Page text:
You are in the accessibility menu

Please use this identifier to cite or link to this item:
Study of postures in sugarcane cutters in the Pontal of Paranapanema-SP, Brazil
  • Universidade Estadual Paulista (UNESP)
  • Universidade de São Paulo (USP)
The expansion of sugarcane monoculture in Brazil in the last decades has pointed out to the necessity of considering the question of sugarcane cutters occupational health. In this work we present a cross-sectional study aiming to examine the occupational posture of a group of sugarcane cutters, which work in a cane field located in the region of Pontal do Paranapanema-SP, Brazil. The study was made using the Ergonomic Analysis of Work - EAW methodology and the postural analysis method by Win-OWAS. Through the obtained records of postures, it was observed that during a workday the sugarcane cutters remain standing erect on two legs or in one leg 66% of the time and that their trunk remain tilted and in rotation, according to 63% of the positions categorized. It was also observed that the sugarcane cutter trunk performs repetitive and boundless movements during his routine of work, which can expose this individual to additional wear of their musculoskeletal functions. The activities in which the individual engages have favorable or adverse influence on his posture. The repetitive movements involved in specialized occupations are equivalent to repeated exercises, thus may be responsible for the excessive development of certain muscle groups. The study suggests that the postures adopted by sugarcane cutters can overload their musculoskeletal system and predispose the cutters to work-related musculoskeletal diseases.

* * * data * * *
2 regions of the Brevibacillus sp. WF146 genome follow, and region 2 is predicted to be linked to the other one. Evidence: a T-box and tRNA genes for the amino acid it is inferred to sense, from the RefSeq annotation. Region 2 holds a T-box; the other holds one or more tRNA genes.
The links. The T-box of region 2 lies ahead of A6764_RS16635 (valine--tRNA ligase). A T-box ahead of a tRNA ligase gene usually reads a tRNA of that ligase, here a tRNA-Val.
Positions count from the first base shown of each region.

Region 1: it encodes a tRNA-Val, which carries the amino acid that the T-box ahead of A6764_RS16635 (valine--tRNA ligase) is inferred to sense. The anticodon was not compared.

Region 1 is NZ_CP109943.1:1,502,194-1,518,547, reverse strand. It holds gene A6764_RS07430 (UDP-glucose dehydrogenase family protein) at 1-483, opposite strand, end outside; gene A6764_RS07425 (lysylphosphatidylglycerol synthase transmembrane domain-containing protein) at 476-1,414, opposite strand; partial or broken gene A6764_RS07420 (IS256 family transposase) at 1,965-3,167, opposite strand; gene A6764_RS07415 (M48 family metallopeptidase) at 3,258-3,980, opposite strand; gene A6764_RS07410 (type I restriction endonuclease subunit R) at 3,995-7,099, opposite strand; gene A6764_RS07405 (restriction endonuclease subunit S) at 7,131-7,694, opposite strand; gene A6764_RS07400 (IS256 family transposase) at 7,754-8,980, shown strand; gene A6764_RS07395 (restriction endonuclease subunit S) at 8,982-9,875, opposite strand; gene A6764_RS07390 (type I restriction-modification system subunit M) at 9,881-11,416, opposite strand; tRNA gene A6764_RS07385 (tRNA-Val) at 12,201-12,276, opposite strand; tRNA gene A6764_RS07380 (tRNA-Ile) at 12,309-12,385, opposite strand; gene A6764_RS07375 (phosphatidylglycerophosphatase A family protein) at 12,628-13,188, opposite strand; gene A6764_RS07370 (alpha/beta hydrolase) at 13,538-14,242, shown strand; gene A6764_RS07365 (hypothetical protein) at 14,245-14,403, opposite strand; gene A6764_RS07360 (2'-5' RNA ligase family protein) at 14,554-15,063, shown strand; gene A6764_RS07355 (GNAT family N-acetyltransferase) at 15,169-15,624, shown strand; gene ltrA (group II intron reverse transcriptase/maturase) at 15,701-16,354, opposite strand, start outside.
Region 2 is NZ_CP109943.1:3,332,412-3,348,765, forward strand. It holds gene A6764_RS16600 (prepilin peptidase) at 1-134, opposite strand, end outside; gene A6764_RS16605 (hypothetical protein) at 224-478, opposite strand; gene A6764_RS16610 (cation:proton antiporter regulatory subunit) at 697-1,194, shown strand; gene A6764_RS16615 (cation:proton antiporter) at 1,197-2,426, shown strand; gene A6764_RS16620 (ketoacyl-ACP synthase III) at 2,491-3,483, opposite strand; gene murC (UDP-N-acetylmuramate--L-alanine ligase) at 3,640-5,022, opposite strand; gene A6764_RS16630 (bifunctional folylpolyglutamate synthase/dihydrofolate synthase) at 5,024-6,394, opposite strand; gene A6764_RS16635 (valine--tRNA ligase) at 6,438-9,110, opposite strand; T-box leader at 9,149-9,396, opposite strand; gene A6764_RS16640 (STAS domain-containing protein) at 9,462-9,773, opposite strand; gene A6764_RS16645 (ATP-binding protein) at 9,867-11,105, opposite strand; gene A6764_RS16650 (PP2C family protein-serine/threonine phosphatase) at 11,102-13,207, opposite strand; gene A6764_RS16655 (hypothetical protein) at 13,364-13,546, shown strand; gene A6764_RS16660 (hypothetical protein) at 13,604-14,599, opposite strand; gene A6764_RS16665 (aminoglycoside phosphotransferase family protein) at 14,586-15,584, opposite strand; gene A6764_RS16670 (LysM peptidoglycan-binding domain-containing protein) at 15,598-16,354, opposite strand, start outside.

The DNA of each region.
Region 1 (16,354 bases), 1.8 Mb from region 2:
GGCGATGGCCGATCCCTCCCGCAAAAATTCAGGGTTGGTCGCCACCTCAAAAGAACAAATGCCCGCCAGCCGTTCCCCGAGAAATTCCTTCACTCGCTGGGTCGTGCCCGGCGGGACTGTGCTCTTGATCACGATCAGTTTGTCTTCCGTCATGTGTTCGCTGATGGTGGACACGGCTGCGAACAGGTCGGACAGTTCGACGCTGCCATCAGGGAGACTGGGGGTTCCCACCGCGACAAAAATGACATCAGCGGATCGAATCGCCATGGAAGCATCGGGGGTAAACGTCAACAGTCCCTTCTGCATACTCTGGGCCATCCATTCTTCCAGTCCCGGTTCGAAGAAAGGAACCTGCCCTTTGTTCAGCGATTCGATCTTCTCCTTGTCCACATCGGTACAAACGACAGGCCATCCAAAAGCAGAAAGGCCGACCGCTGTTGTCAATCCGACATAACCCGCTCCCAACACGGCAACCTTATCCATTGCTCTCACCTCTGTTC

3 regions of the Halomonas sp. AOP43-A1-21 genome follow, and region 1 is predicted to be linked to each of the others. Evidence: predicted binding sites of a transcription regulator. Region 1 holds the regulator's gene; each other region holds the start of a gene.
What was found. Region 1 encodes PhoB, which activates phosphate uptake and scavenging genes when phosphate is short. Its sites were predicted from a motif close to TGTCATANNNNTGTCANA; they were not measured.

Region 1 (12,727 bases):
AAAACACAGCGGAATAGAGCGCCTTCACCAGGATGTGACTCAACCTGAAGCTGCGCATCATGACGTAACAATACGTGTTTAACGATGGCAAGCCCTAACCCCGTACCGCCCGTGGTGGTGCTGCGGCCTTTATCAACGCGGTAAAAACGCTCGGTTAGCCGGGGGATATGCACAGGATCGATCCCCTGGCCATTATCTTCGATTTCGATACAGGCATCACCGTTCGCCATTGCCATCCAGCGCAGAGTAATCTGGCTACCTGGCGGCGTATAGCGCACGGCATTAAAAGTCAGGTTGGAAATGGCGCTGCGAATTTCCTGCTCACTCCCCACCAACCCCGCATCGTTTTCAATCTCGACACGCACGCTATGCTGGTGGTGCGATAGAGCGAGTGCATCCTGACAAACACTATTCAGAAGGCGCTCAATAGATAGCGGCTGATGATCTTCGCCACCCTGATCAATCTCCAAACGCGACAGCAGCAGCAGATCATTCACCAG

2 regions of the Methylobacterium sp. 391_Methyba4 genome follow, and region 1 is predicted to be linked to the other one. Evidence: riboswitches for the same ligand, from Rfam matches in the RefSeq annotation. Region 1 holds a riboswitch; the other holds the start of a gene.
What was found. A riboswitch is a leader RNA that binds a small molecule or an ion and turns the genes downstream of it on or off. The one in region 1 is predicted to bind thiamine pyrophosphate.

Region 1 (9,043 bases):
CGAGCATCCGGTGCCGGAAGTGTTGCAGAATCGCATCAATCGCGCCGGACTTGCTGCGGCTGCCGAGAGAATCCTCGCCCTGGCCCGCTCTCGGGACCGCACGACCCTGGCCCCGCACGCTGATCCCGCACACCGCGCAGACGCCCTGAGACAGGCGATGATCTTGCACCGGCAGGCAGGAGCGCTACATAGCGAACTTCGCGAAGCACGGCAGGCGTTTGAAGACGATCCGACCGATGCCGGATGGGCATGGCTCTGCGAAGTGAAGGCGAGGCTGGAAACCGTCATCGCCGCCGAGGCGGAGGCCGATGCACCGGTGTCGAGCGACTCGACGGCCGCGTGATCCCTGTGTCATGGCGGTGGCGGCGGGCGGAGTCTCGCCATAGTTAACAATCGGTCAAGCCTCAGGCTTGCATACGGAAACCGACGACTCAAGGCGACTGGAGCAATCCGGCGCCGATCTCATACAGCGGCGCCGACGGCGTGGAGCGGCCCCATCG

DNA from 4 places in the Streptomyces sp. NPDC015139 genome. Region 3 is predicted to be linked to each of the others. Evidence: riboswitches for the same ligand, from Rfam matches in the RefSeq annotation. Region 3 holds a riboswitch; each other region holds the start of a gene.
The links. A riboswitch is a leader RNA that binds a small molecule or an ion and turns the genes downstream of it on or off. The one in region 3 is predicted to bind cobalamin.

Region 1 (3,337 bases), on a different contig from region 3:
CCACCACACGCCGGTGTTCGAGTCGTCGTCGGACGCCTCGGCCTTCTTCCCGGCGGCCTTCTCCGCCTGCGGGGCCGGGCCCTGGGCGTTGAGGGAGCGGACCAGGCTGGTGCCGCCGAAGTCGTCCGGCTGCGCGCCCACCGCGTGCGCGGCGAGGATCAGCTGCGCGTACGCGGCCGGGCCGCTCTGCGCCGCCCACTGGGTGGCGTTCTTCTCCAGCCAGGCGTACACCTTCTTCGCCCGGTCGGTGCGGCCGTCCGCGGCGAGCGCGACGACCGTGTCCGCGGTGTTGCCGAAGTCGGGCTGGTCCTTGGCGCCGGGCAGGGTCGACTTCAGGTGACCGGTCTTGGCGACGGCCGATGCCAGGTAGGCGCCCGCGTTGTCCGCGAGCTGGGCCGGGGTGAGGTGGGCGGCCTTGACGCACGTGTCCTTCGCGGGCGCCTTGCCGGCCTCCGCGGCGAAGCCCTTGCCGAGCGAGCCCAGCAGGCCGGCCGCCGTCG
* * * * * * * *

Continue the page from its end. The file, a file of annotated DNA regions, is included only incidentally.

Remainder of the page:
Issue Date: 
Work-a Journal of Prevention Assessment & Rehabilitation. Amsterdam: IOS Press, v. 41, p. 5389-5391, 2012.
Time Duration: 
IOS Press
  • occupational health
  • sugarcane cutter
  • postures
  • win-owas
  • musculoskeletal disease
Access Rights: 
Acesso restrito
Appears in Collections:Artigos, TCCs, Teses e Dissertações da Unesp

There are no files associated with this item.

Items in DSpace are protected by copyright, with all rights reserved, unless otherwise indicated.